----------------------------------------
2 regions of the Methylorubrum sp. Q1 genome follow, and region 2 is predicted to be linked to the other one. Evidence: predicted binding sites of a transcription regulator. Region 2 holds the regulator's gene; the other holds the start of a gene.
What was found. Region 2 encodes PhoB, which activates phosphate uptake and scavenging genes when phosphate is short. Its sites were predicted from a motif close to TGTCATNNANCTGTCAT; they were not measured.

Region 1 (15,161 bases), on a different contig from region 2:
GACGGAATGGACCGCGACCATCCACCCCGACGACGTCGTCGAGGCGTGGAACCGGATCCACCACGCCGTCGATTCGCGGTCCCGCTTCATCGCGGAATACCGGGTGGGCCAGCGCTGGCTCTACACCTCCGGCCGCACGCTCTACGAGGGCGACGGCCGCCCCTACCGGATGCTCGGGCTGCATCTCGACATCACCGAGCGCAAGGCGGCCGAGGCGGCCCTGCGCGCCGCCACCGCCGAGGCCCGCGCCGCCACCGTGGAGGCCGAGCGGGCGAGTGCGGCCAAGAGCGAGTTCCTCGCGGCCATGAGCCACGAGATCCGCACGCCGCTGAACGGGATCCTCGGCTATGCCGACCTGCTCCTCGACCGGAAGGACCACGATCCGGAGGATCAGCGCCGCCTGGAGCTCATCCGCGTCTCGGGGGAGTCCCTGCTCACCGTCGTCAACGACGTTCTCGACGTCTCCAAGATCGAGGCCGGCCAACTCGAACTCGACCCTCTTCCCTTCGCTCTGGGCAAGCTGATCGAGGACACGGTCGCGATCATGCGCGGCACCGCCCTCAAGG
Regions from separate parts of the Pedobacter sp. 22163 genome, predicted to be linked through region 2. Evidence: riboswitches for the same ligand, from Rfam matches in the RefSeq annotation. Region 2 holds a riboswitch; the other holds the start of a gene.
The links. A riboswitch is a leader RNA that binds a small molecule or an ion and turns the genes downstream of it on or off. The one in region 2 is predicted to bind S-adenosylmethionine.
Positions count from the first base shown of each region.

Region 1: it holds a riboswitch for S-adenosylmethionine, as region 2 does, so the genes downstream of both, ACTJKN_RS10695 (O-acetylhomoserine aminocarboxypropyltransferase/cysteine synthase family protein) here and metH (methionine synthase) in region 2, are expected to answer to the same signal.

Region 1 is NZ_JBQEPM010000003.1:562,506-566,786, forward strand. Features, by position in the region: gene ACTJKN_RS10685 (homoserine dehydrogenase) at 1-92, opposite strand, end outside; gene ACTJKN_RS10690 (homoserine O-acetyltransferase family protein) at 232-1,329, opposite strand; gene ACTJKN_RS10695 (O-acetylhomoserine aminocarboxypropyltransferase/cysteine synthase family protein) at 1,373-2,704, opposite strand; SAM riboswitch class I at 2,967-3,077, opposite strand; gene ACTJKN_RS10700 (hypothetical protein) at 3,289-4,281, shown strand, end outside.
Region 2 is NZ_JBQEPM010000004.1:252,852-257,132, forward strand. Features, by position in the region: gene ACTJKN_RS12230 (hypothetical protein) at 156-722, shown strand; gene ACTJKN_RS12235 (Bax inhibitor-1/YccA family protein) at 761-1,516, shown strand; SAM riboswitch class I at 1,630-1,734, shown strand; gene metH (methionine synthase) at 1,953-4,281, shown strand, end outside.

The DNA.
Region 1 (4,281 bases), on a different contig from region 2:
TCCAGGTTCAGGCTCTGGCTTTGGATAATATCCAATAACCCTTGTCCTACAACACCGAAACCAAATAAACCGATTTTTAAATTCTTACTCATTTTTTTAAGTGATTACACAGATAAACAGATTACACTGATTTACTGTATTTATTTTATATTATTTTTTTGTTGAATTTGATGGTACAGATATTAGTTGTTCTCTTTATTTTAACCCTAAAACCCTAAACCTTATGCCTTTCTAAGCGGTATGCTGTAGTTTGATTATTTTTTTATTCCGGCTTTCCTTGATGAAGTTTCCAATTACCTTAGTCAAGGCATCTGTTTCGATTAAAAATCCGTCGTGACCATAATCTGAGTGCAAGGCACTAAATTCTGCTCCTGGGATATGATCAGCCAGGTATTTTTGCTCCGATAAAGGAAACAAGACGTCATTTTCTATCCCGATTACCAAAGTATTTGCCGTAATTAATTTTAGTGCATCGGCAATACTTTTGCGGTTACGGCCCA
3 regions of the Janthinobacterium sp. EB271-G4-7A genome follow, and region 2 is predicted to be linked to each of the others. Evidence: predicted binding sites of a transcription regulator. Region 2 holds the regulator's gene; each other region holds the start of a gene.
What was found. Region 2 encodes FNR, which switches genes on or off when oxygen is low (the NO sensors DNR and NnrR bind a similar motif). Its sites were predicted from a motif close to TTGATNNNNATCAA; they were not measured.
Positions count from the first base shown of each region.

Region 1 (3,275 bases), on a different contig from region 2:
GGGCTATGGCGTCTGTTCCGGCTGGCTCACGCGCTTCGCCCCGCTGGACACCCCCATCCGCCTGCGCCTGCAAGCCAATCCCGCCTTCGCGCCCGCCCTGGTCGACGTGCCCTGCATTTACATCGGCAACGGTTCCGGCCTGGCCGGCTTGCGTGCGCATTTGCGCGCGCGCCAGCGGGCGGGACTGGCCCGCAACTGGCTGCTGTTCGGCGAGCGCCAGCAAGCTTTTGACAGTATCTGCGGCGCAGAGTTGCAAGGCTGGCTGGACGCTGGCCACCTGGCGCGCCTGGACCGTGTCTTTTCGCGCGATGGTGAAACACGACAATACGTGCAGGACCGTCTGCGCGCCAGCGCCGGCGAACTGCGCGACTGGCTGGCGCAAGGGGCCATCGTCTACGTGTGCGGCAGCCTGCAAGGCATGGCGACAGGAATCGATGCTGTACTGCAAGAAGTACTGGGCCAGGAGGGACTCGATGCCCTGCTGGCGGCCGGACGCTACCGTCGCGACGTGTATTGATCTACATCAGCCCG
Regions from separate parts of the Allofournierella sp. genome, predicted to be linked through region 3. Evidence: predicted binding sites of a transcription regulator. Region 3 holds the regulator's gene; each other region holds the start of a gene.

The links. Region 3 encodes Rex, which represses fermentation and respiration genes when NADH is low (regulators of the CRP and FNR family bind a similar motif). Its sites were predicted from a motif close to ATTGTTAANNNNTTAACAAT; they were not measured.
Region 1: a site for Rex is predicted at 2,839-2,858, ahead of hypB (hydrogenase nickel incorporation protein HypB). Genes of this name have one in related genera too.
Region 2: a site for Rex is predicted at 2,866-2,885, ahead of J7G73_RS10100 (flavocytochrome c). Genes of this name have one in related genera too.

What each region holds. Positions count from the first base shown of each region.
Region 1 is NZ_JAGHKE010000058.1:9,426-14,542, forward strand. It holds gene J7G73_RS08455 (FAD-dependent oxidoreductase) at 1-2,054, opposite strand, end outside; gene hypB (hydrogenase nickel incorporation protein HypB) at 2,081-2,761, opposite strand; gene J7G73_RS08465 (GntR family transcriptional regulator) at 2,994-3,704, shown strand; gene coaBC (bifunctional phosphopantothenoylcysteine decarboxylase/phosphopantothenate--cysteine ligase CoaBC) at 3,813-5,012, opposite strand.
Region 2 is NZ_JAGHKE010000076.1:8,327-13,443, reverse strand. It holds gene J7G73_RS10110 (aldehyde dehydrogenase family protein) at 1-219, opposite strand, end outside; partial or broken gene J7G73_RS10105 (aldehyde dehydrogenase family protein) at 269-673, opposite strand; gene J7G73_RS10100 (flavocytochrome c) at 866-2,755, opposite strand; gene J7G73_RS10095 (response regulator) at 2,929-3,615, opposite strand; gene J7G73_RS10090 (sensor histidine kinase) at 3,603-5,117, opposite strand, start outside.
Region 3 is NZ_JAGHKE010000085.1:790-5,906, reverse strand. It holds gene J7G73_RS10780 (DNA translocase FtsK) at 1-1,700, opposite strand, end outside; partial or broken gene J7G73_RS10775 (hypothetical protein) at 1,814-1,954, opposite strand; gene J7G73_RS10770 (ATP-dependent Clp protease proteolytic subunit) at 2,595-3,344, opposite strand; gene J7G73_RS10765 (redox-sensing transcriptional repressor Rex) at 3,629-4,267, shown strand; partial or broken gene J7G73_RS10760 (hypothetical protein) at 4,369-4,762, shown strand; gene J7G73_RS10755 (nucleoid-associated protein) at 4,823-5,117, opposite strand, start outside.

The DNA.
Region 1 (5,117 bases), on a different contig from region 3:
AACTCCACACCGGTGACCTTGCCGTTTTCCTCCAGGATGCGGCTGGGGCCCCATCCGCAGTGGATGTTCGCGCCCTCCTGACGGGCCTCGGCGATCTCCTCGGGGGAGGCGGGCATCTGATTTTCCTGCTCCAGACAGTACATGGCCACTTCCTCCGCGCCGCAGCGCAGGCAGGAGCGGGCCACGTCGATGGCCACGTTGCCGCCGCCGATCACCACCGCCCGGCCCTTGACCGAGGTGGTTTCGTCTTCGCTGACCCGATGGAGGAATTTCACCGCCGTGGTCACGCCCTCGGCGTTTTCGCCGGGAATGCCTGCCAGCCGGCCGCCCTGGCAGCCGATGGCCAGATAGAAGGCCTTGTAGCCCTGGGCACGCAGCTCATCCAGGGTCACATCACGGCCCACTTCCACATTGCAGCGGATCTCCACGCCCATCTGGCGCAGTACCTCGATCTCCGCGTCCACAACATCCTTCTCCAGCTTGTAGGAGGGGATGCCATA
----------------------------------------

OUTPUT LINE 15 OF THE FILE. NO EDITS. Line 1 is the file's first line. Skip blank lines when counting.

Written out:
What was found. Region 2 encodes FNR, which switches genes on or off when oxygen is low (the NO sensors DNR and NnrR bind a similar motif). Its sites were predicted from a motif close to TTGATNNNNATCAA; they were not measured.